Genpei Nunobiki no Taki (Genji and Heike at Nunobiki Falls)


Genpei Nunobiki no Taki

Kabuki Plus

by Mizuochi Kiyoshi

Meaning of title

The title refers to the first act of the play, which takes place at the Nunobiki no Taki (Nunobiki Falls) near Kobe. A prior Kabuki piece with the same title has been recorded, but it is not clear if the shows are related.

Kiso Senjo Yoshikata (? – 1155)

Second son of Minamoto Tameyoshi. His middle name, Senjo, indicates that he is the head warrior of the crown prince’s residence. The Tale of Heike says that he was killed by his nephew Yoshihira. The story of his death at the hand of the Heike was a creation of the playwright.

Revived by Nizaemon


The Death of Yoshikata was revived in 1943 after a long absence from the stage by Kataoka Nizaemon XII. The current Nizaemon (XV) played the role for the first time in 1973 based on that production, and it has since become a frequently performed piece. One highlight is the finale, when he holds his kimono and spreads his arms in a pose known as the “bat mie” and falls to the stage holding that position from a raised platform. The current Nizaemon introduced a move during the fight scene where he jumps on a pile of sliding doors, which then spectacularly collapses.

Tada Yukitsuna

Birth and death years unknown. He was a descendant of the Tada Genji line ruling over the Tada district in Settsu Province. The Tale of Heike reveals that he leaked to Kiyomori a secret plan to crush the Heike. He later joins the Genji clan general Yoritomo, but is killed by Kiso Yoshinaka. In Act IV, “Toba Gate”, he pretends to be the blind officer Matsunami Kengyo in order to save the retired emperor. He sneaks into the palace and plays the biwa lute, only then revealing his true identity.

Saito Sanemori (? – 1183)

A soldier who joined the Genji leader Yoshitomo during two failed rebellions. He later served the Heike leader Munemori. After losing a battle at Fuji River, he escaped. At the Battle of Shinohara, he was already over 70, but wore red armor and dyed his hair black in order to participate. He was killed by Tezuka Mitsumori. Numerous legends are associated with Sanemori in the classics Genpei Seisuiki and The Tale of Heike, such as the rescue of Kiso Yoshinaka, and his life has inspired many plays and other literary works, such as the Noh play Sanemori.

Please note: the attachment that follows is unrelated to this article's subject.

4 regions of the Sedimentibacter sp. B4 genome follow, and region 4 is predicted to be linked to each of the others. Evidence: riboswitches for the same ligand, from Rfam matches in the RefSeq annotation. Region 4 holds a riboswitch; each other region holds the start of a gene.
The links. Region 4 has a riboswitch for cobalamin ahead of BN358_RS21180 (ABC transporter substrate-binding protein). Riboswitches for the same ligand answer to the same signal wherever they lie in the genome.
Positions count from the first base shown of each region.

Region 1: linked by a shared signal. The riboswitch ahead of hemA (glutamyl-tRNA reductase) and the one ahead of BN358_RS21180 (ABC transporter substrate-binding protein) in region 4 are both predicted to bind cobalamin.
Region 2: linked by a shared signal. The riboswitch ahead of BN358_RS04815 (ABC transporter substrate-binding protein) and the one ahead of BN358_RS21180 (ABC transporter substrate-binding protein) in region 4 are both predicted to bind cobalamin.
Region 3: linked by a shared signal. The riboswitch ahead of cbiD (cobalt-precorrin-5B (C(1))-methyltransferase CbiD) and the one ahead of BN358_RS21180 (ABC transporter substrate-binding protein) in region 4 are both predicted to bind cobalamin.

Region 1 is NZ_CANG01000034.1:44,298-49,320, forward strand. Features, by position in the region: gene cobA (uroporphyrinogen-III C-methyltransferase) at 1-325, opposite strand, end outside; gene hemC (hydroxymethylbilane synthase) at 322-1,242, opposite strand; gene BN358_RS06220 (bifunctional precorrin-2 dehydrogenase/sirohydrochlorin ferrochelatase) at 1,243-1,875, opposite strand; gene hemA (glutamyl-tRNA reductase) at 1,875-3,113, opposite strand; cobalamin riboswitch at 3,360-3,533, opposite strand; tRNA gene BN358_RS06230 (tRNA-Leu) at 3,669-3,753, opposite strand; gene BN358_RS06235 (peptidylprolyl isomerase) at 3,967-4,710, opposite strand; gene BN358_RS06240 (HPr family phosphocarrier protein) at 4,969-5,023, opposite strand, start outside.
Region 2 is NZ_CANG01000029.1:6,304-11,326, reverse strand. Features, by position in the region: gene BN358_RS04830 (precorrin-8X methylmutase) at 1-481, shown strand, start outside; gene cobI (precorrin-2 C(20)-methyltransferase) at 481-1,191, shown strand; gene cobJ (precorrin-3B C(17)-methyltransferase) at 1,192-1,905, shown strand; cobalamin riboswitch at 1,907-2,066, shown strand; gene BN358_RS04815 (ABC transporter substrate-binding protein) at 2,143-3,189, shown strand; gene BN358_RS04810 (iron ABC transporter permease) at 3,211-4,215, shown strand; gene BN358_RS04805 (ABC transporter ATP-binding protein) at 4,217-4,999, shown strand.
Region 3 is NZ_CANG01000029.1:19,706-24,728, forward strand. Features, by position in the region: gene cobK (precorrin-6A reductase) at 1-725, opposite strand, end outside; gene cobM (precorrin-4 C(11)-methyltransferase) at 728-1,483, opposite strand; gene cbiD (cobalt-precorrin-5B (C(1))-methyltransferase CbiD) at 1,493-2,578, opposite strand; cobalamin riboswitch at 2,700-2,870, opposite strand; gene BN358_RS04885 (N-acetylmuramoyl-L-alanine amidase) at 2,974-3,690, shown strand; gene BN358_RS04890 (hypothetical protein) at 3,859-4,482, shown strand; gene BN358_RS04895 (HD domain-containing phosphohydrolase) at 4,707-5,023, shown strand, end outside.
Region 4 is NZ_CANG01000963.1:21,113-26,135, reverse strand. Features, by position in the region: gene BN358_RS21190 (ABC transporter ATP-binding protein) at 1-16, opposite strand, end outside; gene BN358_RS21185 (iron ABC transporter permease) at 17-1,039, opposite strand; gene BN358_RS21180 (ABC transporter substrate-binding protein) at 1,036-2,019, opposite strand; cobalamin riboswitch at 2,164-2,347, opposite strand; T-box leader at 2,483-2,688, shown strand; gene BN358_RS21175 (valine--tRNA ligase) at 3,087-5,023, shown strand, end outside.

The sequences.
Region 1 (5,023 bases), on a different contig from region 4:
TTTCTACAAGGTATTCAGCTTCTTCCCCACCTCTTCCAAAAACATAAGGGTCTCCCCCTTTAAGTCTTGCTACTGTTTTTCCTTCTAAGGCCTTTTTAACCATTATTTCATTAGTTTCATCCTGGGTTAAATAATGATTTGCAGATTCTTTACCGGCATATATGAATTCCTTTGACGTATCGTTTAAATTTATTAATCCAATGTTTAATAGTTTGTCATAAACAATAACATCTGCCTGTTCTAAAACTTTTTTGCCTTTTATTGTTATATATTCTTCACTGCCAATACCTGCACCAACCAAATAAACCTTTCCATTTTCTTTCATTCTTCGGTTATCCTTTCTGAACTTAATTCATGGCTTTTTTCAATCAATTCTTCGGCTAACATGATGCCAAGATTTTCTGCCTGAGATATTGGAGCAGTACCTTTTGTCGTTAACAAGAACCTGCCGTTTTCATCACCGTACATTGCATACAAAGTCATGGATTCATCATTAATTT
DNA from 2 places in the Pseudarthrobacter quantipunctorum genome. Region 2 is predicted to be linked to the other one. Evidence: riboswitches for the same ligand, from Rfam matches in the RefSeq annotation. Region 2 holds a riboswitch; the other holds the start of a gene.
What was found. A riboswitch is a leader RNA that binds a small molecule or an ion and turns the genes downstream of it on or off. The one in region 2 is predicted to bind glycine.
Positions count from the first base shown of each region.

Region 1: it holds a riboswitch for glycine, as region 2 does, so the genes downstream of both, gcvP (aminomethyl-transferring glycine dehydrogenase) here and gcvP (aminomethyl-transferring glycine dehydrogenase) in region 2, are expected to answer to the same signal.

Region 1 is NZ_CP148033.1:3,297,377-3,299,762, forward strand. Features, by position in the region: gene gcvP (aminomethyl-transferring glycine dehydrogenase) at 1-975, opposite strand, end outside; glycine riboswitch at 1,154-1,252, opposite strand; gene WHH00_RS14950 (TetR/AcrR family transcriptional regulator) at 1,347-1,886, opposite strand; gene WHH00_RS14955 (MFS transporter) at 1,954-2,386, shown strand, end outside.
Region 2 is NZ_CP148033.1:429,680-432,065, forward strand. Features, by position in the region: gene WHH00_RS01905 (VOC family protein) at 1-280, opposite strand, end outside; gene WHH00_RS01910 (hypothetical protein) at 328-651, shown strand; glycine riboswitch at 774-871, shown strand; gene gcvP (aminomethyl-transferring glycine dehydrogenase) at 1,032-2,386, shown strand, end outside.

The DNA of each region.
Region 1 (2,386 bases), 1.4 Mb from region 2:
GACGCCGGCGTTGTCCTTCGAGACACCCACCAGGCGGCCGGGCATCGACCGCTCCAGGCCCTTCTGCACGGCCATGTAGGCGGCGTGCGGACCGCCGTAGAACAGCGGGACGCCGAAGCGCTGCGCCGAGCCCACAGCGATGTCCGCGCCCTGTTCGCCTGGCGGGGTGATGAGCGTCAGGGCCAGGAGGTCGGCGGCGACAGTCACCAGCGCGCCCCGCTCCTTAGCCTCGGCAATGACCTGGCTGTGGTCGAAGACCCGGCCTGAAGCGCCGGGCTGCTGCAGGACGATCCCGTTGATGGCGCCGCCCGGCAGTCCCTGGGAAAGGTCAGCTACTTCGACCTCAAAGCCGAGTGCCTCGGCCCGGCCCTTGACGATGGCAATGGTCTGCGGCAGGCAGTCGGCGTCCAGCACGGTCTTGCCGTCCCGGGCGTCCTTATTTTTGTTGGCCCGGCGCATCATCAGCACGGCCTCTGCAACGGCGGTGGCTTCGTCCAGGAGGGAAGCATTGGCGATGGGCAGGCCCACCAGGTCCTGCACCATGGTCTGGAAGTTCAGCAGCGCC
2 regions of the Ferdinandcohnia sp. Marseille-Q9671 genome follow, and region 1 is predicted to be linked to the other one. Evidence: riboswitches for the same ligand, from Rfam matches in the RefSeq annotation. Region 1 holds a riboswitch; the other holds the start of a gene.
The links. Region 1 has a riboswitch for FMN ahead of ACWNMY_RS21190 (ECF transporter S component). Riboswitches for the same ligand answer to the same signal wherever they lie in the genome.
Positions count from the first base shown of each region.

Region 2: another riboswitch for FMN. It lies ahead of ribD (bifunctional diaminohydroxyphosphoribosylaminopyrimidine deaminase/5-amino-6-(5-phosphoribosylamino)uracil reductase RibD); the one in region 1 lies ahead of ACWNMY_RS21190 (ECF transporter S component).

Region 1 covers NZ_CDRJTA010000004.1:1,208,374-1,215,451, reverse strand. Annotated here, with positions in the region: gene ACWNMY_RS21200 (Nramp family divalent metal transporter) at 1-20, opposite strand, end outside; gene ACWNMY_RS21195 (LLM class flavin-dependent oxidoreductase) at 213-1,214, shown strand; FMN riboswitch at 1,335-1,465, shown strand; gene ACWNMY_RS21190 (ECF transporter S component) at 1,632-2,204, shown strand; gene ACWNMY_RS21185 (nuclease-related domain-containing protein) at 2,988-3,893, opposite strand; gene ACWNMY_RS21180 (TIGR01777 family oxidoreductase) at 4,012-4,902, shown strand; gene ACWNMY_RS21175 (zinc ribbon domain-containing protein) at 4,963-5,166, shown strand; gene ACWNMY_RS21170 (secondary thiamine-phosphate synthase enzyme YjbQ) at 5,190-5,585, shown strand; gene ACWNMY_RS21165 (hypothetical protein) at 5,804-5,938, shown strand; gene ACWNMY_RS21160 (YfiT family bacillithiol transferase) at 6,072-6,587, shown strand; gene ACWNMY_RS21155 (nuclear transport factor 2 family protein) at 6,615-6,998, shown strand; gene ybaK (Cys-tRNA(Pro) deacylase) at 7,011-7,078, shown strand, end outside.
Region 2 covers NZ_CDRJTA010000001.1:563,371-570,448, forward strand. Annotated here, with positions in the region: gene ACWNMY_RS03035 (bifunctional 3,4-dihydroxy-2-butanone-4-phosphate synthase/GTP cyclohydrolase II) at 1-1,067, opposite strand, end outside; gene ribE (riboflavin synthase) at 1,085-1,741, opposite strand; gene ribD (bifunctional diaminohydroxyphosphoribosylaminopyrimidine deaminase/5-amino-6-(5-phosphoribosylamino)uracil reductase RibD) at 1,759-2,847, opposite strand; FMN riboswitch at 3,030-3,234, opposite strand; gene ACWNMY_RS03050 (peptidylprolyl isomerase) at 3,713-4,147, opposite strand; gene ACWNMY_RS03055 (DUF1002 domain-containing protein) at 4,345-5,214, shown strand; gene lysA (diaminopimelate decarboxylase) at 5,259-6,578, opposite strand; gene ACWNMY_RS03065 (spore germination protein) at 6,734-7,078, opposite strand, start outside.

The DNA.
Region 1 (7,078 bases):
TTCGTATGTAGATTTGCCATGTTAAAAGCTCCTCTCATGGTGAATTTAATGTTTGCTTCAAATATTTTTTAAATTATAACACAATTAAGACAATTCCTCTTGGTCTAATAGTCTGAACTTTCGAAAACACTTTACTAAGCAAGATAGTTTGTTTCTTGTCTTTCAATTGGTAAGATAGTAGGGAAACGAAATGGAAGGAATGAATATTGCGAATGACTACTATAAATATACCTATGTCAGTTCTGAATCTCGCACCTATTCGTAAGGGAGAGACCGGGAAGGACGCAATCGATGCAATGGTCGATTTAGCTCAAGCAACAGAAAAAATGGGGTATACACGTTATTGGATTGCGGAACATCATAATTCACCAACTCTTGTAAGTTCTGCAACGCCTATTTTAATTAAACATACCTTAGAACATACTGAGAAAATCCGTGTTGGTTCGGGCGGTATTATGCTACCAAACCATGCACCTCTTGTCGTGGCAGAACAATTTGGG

Otowaya style vs. Danzo style


Sanemori’s portrayal is represented by two acting styles, Otowaya and Danzo. The former, originating with Bando Mitsugoro III and perfected by Onoe Kikugoro V, is noted for a special pose in the arm-viewing scene, eye-catching motions in Sanemori’s narrated tale, and the tale’s shift from formal delivery to a more casual style, showing a formal beauty. In contrast, the Danzo style was created by Ichikawa Danzo VII reflecting a more ironic take. It is not as elaborate and is closer to the narrative puppet style. When Sanemori examines the arm, he holds his collar tightly while Seno poses; when Koman comes back to life, Kurosuke shouts into the well in a custom taken from folklore. Tarokichi’s ride on the “horse” is a Danzo creation, but it has also been adopted by the Otowaya.

Two Sanemori stories

Sanemori’s two narrative passages are highlights. One is his recollection of how he cut off Koman’s arm. The other is his prediction that he will be killed by Tarokichi when the latter grows up. The prediction is only found in the Kabuki version, but it is true to the depiction in The Tale of Heike in both who killed him and how he was killed.

Seno’s “modori” reversal


The hateful old enemy Seno confesses in the end that he is Koman’s father and dies by voluntarily taking the dagger from Tarokichi. This exemplifies the typical Kabuki technique of “modori”, when an apparently evil character proves in the end to be good. Seno places the sword on his neck and guides Tarokichi in carrying out the act, then rolls backward dramatically as he dies in a “falling horse” style.